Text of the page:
The Huntsman: Winter’s War is an odd movie simply predicated on the fact that it’s a sequel while also being kind of a prequel. It’s also odd due to the main character from the first film not actually being in it. Then again, neither one of these things really matters anyway. Why? Because this is the kind of movie that won’t leave anyone outside some of the people getting paychecks satisfied.
Expanding on the story of Snow White by reaching outside of it, The Huntsman: Winter’s War centers around Eric (Chris Hemsworth) and Sara (Jessica Chastain). Since the demise of Queen Ravenna (Charlize Theron) at the hands of “the fairest of them all,” troubles have arisen due to the cold heart of Freya (Emily Blunt), the sister of Ravenna. Now in order to free themselves from this unloving world, the two warriors must battle the powerful being they’ve encountered and hope that better days lie ahead for them in the future.
Hoping to follow up on the “success” of Snow White and the Hunstman while avoiding the controversy that came out of it, someone decided to push forward with a sequel. It was a unique risk since the main character wouldn’t be involved, but I have a feeling that it wouldn’t have paid off even if she was. I’ll get into why that is, but I also want to look at why the product that has been released failed in so many ways.
While this focuses on the Huntsman and his warrior love interest, it’s easy to see that the two powerful sisters played by Blunt and Theron should have been the main characters. In those two, you have a plethora of stories an angles to use that could showcase something with the legitimate potential to provide entertainment. There’s an obvious power struggle between the two since the older one is kind of domineering. Use that as a starting point and work from there. It’s not hard.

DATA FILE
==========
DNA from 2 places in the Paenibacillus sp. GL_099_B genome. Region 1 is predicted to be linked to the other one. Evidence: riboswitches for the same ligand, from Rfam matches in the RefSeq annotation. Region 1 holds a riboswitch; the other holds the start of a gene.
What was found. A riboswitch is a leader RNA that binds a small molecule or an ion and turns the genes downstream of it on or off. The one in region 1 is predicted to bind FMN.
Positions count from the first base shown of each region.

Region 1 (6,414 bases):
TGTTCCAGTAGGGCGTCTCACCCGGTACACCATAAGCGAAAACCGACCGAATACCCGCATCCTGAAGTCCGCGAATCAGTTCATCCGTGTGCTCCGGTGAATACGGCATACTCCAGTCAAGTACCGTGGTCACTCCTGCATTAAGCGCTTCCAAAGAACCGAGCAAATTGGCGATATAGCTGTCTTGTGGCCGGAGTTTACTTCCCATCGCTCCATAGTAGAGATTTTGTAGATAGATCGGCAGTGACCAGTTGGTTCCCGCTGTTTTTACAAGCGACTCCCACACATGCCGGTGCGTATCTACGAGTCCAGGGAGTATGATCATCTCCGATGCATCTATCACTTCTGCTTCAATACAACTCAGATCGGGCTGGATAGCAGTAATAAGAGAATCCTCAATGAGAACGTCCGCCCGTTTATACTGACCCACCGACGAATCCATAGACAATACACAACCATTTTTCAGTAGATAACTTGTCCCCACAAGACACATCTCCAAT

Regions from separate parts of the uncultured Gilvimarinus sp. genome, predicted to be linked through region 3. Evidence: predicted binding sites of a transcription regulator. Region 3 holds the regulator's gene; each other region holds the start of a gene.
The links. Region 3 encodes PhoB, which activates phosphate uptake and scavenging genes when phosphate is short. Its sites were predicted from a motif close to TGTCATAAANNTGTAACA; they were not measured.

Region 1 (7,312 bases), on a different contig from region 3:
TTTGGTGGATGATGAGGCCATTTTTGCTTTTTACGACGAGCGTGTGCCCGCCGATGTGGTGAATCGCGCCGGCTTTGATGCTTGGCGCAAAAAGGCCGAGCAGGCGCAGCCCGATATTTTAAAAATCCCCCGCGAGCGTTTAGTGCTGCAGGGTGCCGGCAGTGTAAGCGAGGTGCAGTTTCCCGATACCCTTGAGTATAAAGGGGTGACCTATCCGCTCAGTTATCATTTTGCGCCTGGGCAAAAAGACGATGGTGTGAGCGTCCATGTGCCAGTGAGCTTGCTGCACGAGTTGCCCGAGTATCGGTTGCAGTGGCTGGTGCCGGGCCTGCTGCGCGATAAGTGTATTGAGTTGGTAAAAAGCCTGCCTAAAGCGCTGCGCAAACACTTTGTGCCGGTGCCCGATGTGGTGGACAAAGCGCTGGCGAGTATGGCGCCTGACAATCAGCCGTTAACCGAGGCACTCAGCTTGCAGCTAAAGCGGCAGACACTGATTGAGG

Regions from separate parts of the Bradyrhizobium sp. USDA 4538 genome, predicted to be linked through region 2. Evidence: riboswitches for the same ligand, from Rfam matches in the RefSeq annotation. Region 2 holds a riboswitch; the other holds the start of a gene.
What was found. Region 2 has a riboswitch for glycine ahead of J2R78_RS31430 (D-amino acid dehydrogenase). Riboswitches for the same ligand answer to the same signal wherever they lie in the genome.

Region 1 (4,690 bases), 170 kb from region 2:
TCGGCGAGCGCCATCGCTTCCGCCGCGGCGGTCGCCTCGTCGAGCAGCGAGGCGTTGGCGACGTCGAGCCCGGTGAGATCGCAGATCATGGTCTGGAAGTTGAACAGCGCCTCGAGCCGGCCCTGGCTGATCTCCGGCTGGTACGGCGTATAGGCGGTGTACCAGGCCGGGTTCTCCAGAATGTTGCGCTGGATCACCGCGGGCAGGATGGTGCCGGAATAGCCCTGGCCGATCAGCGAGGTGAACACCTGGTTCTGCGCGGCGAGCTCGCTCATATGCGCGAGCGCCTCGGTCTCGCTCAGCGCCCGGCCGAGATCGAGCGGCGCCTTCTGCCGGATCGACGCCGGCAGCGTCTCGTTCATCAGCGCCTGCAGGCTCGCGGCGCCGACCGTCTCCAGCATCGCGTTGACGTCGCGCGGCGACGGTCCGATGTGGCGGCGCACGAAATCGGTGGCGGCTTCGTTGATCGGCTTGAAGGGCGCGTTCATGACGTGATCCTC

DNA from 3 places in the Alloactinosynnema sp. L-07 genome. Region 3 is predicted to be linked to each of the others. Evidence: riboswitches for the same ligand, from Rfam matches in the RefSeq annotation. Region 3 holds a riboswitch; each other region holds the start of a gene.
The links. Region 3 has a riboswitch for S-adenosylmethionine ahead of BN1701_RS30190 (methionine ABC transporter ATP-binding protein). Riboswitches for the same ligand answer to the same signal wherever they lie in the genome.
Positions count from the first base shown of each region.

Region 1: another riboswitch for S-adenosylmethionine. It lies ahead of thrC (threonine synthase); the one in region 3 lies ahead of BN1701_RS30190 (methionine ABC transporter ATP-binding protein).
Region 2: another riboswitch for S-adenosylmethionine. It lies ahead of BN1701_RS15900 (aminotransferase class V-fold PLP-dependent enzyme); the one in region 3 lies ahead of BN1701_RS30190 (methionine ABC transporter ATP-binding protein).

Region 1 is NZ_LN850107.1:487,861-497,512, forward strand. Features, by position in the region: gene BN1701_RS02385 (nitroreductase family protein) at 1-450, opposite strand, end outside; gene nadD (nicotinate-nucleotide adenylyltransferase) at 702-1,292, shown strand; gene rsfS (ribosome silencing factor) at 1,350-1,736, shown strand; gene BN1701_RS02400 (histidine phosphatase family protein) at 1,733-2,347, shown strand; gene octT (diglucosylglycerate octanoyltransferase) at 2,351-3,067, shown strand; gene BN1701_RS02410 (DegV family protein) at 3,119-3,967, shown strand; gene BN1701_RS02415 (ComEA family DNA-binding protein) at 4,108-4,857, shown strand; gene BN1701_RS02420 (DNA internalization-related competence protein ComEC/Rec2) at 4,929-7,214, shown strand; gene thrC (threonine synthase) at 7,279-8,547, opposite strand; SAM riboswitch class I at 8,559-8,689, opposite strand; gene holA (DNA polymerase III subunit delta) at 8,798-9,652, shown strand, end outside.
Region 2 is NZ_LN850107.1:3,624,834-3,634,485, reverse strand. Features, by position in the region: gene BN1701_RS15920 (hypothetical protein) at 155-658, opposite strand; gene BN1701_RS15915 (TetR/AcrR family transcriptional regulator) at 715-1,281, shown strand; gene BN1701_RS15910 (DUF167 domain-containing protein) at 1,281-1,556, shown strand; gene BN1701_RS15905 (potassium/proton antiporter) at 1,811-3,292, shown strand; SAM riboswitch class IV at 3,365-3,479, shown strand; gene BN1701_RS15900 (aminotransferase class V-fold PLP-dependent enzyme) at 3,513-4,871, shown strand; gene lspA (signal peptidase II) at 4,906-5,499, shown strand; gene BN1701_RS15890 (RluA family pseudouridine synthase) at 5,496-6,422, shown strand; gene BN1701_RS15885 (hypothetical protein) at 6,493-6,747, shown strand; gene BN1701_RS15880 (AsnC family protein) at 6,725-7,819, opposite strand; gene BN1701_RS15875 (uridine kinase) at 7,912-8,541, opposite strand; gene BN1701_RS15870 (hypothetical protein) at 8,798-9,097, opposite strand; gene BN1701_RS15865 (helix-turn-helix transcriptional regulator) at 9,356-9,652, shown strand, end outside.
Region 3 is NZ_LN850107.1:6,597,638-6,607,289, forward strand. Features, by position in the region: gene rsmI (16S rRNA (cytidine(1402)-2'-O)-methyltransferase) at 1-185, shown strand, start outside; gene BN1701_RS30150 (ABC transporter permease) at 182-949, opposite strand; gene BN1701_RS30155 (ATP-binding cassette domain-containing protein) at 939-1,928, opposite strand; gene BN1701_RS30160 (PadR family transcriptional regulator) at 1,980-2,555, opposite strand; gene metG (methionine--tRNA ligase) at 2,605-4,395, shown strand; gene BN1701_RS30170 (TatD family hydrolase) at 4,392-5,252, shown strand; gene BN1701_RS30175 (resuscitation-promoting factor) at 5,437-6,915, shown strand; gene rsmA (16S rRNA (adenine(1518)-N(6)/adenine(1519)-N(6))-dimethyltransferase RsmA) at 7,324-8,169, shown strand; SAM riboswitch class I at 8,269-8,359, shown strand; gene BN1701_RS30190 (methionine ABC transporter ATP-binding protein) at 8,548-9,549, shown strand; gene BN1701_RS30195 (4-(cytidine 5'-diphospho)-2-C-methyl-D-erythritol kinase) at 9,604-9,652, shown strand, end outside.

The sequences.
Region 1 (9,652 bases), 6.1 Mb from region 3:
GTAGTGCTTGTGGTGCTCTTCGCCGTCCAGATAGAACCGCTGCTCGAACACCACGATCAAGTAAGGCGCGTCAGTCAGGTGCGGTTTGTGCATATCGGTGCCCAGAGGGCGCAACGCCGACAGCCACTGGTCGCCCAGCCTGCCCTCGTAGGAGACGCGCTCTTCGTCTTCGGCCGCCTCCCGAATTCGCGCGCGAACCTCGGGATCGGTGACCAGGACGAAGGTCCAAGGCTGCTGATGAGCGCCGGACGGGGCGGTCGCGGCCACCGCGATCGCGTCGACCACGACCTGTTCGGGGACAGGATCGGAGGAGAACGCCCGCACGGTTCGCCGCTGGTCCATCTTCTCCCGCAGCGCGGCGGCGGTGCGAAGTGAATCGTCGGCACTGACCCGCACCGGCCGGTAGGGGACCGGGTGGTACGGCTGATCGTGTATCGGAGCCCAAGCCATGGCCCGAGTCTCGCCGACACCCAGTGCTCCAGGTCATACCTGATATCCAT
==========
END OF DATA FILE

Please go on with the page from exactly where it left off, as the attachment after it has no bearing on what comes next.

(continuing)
Instead of being given the chance to learn about the relationship between the damaged sisters, we have to watch some generic love story drag on forever. Even with the other characters who are going along for the ride with the Huntsman and his forbidden love, it’s difficult to watch and easy to grow bored with. There’s simply very little included here to get your interest, and there’s even less to keep it.
In the past, I would have questioned how a movie like this one got made, but there’s no reason to do that anymore when you see some of the movies being released these days. Instead of asking that question again, I’ll just wonder why this couldn’t have been done better. Shifting the focus truly is all that’s needed in order to get on a path that allows this to be everything that it should be. Now, whether they had the filmmakers in position to make that kind of movie is another story.
I say that because the director is apparently a visual-effects supervisor. That doesn’t exactly inspire faith in a project like this, but it becomes even more worrying when you’re giving someone with very little experience control over a movie this big financially. Because of this, you also can’t be stunned at the fact that the picture turned out to be terrible.
It’s not like I can even completely blame him when thinking about it. He may have some potential, but he clearly isn’t ready for something like this even if he’s spent time on various movie sets. Common sense would tell the people in charge that they should have gone in another direction. With that in mind, I’m sure Universal wishes they had the benefit of hindsight right about now.
Another issue that people could have with this is that there’s a clear attempt at making a movie about Elsa from Frozen, but turning it into something that’s geared toward adults. Some people may not have as much on an issue with this as I do, but it makes the experience cheaper and shallow. I don’t know why they thought this was a good idea, but it turns out to be one of the many features that doesn’t work. Whatever the reason for choosing to do this, the movie simply isn’t worth the time or money it would take to see it.
Ultimately, I’ve decided not to go too hard on the people involved in making this tragic piece of cinema as I could have. That’s partially because being associated with this for the rest of your career is embarrassing enough. While I don’t know how it will damage any of these people, it’s something that I’m sure they will want to put behind them. I only watched it, and even I wanted to put it behind me as fast as possible. Let’s all just hope that there won’t be too many more flops like this one.
Director: Cedric Nicolas-Troyan
Film Length: 114 minutes
Release Date: April 22, 2016
Distributor: Universal Pictures
- Score - 1/101/10